There are cases of babies who a year or two, or even a couple of months after birth test positive for Lyme disease without ever being exposed to a tick. So I think it’s pretty clear that Lyme disease can be passed in utero and we really need to be looking for this and treating women aggressively if, in fact, they are bitten by a tick while pregnant.

Yeah. They should almost have that as a test as soon as you become pregnant, to test for it so then you could get treated. They don’t really talk about it, but it’s the cousin of the syphilis family. So if that’s the case, then it should follow along with the same guidelines of how syphilis is passed.

Mary Beth:
Yes. Borrelia burgdorferi is a spirochete. We know that syphilis can be chronic, that it can take many, many months of antibiotic treatment to eliminate. We also know that it manifests itself in the long term in many of the same ways that Lyme disease seems to affect people with neurologic problems, dementia, chronic pain, and such.

Why we have chosen to ignore that this spirochete is very different from the spirochete that causes syphilis is really a mystery. But on the kind of positive side, we have some really terrific research going on now, in particular, coming out Tulane University where Monica Embers has been studying these small macaques, and what happens to them after they are infected with Lyme ticks.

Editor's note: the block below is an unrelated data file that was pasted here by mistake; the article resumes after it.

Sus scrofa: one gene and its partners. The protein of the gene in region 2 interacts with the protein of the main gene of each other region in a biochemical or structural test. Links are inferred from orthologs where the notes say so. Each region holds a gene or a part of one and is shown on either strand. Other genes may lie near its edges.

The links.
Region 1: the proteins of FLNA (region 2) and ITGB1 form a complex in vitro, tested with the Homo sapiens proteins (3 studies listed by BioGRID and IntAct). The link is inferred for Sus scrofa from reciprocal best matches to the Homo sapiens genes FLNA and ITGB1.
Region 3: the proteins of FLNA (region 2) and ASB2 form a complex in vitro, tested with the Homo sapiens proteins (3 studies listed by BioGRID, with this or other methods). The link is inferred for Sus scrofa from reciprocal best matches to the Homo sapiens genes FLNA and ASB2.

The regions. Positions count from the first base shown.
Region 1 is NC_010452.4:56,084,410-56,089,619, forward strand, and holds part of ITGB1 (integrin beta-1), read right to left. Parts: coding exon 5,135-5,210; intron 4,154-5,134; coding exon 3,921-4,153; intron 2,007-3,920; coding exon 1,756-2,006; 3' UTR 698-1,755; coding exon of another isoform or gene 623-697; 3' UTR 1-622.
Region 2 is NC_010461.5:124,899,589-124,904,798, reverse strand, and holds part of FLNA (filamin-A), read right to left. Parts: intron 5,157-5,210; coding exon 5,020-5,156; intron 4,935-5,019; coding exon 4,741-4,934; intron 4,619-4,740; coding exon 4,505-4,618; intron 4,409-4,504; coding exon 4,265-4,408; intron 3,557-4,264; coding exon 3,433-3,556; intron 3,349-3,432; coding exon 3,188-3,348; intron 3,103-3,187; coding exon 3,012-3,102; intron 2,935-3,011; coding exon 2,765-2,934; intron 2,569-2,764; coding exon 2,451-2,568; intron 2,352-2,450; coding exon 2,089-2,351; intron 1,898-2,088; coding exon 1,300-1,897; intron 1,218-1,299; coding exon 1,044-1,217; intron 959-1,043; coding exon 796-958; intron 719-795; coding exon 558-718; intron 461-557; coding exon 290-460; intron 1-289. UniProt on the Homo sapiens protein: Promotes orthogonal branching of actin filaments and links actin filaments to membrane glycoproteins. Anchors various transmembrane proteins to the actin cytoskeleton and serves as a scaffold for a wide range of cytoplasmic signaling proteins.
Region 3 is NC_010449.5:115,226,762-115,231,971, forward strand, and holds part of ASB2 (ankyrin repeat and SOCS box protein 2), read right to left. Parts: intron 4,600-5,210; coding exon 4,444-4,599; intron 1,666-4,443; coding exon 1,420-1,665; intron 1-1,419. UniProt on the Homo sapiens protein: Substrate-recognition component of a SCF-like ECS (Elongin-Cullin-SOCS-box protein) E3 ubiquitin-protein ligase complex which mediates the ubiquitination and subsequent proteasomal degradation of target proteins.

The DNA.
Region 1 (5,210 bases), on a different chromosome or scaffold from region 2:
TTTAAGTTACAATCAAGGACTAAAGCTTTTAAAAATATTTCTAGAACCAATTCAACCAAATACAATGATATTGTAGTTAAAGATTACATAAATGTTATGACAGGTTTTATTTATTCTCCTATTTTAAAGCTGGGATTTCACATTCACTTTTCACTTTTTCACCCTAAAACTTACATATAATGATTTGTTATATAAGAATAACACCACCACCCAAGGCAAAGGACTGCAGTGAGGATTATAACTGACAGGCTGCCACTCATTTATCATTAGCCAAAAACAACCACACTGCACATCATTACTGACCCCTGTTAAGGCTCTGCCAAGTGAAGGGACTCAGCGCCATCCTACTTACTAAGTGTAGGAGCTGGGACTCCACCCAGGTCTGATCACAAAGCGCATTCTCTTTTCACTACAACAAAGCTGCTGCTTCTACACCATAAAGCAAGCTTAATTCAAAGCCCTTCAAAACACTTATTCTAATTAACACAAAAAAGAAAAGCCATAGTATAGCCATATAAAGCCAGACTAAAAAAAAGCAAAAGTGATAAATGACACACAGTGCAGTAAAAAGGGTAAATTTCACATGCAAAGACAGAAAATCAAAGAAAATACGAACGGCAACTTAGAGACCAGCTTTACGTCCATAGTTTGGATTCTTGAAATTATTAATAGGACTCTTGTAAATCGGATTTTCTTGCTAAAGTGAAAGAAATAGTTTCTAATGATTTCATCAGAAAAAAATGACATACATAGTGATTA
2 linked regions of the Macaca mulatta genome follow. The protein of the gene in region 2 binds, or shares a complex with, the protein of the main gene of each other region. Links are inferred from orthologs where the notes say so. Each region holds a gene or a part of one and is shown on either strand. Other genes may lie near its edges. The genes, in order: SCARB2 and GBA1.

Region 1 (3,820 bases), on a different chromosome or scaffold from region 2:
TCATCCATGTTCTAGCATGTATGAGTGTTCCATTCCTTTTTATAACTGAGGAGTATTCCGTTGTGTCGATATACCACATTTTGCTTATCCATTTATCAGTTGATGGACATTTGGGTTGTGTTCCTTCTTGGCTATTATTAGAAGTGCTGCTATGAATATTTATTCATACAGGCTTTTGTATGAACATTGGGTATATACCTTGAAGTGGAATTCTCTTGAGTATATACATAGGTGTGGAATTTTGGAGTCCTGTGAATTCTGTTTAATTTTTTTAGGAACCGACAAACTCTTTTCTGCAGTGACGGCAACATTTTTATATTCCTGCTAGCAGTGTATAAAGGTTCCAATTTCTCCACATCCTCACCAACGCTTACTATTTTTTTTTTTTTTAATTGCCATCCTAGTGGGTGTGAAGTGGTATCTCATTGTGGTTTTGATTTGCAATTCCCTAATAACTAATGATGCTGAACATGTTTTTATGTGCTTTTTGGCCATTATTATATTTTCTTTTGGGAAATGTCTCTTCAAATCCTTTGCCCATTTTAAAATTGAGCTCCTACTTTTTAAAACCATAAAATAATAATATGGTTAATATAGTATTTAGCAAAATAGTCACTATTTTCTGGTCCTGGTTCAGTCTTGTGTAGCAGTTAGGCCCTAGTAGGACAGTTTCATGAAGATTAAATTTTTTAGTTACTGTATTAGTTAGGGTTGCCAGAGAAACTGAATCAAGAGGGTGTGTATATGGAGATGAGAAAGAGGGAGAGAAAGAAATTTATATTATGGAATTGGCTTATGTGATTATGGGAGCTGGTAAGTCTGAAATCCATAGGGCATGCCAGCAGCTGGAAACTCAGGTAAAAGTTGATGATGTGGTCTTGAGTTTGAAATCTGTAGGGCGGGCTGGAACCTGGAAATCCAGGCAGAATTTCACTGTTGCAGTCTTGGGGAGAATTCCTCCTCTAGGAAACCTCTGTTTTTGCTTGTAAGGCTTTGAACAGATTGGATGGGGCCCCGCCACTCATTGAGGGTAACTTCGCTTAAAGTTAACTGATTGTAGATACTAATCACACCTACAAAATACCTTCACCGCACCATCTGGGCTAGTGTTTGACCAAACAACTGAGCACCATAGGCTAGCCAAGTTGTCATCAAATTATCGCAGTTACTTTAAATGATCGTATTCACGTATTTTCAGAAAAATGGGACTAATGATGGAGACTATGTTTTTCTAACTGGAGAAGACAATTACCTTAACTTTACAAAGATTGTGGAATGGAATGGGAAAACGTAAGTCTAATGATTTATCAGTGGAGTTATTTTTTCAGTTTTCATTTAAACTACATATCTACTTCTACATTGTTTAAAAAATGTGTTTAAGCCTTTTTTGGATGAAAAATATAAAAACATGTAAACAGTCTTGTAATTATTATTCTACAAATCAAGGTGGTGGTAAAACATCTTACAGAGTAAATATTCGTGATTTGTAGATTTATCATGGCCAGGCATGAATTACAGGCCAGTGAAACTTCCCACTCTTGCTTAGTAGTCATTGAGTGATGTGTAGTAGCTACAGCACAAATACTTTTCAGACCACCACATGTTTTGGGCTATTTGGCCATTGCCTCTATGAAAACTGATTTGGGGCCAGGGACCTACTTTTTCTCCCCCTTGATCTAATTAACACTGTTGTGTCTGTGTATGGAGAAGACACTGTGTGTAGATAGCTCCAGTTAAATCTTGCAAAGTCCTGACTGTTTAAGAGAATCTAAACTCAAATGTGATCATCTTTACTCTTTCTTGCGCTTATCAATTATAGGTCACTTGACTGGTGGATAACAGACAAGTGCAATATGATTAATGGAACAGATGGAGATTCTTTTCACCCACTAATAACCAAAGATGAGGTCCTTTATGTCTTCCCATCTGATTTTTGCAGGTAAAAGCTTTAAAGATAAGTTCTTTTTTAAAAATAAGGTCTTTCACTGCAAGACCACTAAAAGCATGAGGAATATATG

She has found that sometimes when they test positive, she treats them and four months later, they still have Lyme disease in their blood. She can culture it. She can find it in their brains and in their organs. So she basically is proving the case at Tulane University that Lyme disease can persist in the monkey model and presumably, in the human model, even after treatment with the standard courses of antibiotics.

A Lyme Vaccine Is Progress But Not Enough

Is there anything we haven’t covered that you would like to touch on?

Mary Beth:
I think what we also see going on now is encouraging in terms of the Tick-Borne Disease Working Group. That has been brought together under federal law. In Washington periodically, we have a group of advocates, research scientists, and so forth getting together to examine this model of Lyme disease that we have in the United States. They have found significant flaws.

They have documented ways in which the test for Lyme disease repeatedly fails Lyme patients. About 50% of the time when you are in fact infected with Lyme disease, you will test negative. This is not acceptable. We need a better test for Lyme disease.

The problem is that the representation on that working disease group is often met with resistance. You have both sides represented, the side that believes that Lyme disease is a serious problem and the side that believes no big deal. So there’s this ongoing tug of war. They’re still meeting. I can only hope that eventually, the side that sees a problem will prevail. I think it’s made great headway, but I think there’s a lot of work to do.

I do know that with the LymeX, that was a coordinated effort with a private foundation that joined forces with a government organization to acknowledge it and they have been increasing the funding that has gone to Lyme each year. So let’s hope that it continues.

I’ve heard that there’s on the horizon going to be a for Lyme reintroduced again. So maybe there’ll be more headway in the next couple of years as far as recognition from the government.

Mary Beth:
Well, the government has in fact greatly increased the amount of money they’re spending on Lyme disease. It’s still way, way too small. We need millions upon millions more.